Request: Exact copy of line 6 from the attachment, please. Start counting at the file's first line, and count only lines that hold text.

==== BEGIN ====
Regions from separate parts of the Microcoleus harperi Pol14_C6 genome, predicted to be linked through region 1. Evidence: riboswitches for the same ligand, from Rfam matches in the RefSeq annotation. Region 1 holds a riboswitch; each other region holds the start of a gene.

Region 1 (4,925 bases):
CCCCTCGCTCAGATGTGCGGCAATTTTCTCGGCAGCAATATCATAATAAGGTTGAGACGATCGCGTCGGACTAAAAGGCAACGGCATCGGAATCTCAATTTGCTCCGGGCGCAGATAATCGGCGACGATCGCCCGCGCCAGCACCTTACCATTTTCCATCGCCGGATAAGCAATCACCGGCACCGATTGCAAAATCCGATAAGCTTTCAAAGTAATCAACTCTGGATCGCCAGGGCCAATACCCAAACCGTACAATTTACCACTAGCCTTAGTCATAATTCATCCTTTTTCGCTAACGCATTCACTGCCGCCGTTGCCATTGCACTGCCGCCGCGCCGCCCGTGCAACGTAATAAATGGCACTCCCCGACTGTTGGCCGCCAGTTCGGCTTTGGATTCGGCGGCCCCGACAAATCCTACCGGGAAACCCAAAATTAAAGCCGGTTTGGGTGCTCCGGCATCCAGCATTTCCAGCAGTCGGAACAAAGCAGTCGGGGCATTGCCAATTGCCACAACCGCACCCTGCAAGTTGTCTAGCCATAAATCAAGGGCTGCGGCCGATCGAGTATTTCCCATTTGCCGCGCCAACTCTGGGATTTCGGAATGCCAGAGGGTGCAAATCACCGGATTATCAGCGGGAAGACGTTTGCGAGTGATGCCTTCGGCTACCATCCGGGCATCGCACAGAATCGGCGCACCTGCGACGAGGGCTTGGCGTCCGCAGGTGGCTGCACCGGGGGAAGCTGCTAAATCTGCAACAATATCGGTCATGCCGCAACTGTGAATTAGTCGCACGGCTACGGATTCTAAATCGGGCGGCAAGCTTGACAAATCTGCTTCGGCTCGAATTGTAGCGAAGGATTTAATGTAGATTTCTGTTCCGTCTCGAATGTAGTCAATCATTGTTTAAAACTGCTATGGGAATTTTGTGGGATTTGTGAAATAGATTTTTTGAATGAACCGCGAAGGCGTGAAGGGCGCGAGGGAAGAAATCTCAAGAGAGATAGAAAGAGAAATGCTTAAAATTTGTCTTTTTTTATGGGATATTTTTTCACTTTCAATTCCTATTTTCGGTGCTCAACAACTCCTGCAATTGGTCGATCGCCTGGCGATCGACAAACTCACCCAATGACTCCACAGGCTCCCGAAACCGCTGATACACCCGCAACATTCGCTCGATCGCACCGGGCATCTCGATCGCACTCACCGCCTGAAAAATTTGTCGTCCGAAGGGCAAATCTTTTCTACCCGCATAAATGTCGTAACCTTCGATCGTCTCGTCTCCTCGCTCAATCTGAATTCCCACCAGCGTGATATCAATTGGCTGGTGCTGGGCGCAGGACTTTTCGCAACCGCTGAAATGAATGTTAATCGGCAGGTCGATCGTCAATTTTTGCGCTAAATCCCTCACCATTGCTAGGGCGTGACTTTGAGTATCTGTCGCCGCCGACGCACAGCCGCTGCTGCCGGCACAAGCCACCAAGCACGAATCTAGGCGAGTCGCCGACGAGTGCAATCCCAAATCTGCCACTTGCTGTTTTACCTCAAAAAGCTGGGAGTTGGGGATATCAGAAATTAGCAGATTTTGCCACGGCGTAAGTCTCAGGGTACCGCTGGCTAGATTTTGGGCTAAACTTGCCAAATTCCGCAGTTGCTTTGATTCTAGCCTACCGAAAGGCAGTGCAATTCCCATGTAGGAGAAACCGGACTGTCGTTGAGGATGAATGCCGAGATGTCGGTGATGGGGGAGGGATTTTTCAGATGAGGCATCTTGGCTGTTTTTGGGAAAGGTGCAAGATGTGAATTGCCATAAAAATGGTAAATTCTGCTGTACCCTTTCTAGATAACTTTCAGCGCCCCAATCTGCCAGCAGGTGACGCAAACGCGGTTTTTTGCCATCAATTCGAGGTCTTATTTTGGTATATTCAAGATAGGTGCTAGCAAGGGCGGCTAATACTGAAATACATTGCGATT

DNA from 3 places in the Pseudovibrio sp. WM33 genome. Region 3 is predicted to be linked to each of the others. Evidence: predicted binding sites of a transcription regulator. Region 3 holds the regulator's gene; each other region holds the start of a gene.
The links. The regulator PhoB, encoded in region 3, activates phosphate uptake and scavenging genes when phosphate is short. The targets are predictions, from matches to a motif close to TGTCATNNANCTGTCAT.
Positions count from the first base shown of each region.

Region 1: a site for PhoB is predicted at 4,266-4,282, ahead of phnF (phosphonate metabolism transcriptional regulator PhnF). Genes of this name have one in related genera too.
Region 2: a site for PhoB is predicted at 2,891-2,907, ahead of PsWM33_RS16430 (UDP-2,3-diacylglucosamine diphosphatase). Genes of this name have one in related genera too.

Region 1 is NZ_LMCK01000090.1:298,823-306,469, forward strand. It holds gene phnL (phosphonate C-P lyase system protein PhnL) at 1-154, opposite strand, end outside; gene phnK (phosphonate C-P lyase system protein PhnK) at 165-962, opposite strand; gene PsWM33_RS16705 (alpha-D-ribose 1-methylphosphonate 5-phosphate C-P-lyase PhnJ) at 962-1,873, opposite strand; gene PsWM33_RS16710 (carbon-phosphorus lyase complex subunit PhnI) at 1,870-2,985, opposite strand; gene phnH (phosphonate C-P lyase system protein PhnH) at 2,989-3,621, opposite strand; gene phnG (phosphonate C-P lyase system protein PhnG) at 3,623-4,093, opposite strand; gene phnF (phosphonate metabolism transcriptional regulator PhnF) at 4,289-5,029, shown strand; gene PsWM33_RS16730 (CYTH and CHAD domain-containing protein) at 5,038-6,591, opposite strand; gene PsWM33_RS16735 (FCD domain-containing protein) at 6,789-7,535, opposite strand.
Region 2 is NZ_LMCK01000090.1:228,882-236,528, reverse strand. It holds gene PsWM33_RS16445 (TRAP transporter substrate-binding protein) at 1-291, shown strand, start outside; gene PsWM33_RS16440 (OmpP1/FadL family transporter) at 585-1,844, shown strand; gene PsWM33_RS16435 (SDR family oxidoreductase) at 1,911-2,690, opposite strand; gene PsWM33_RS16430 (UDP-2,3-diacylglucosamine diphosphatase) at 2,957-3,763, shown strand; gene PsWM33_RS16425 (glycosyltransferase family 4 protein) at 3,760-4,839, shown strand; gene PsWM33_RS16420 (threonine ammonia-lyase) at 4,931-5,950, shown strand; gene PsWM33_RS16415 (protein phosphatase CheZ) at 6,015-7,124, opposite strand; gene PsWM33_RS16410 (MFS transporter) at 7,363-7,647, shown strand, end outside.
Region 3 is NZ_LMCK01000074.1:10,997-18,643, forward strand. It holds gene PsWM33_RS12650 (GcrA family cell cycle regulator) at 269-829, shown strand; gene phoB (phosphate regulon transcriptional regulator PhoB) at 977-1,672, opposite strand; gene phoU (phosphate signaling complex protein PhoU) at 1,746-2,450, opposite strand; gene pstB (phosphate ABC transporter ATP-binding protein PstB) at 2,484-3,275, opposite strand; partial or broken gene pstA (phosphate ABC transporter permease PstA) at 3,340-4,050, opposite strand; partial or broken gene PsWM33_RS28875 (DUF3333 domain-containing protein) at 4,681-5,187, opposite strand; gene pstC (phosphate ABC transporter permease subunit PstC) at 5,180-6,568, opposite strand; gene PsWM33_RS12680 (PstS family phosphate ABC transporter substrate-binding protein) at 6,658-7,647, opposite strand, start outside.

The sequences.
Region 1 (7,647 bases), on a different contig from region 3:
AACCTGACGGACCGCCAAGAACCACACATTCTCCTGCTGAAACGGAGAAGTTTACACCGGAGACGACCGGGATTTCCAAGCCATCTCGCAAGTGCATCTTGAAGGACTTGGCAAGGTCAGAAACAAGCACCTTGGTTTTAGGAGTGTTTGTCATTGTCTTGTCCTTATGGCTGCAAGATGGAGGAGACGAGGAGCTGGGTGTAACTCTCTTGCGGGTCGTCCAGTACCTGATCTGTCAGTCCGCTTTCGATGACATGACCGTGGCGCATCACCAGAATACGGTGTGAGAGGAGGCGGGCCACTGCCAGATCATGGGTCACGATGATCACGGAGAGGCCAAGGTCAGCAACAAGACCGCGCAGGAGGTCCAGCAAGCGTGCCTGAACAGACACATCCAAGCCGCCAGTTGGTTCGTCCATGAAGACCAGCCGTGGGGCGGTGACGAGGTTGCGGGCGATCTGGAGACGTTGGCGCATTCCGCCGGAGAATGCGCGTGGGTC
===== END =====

Positions count from the first base shown of each region.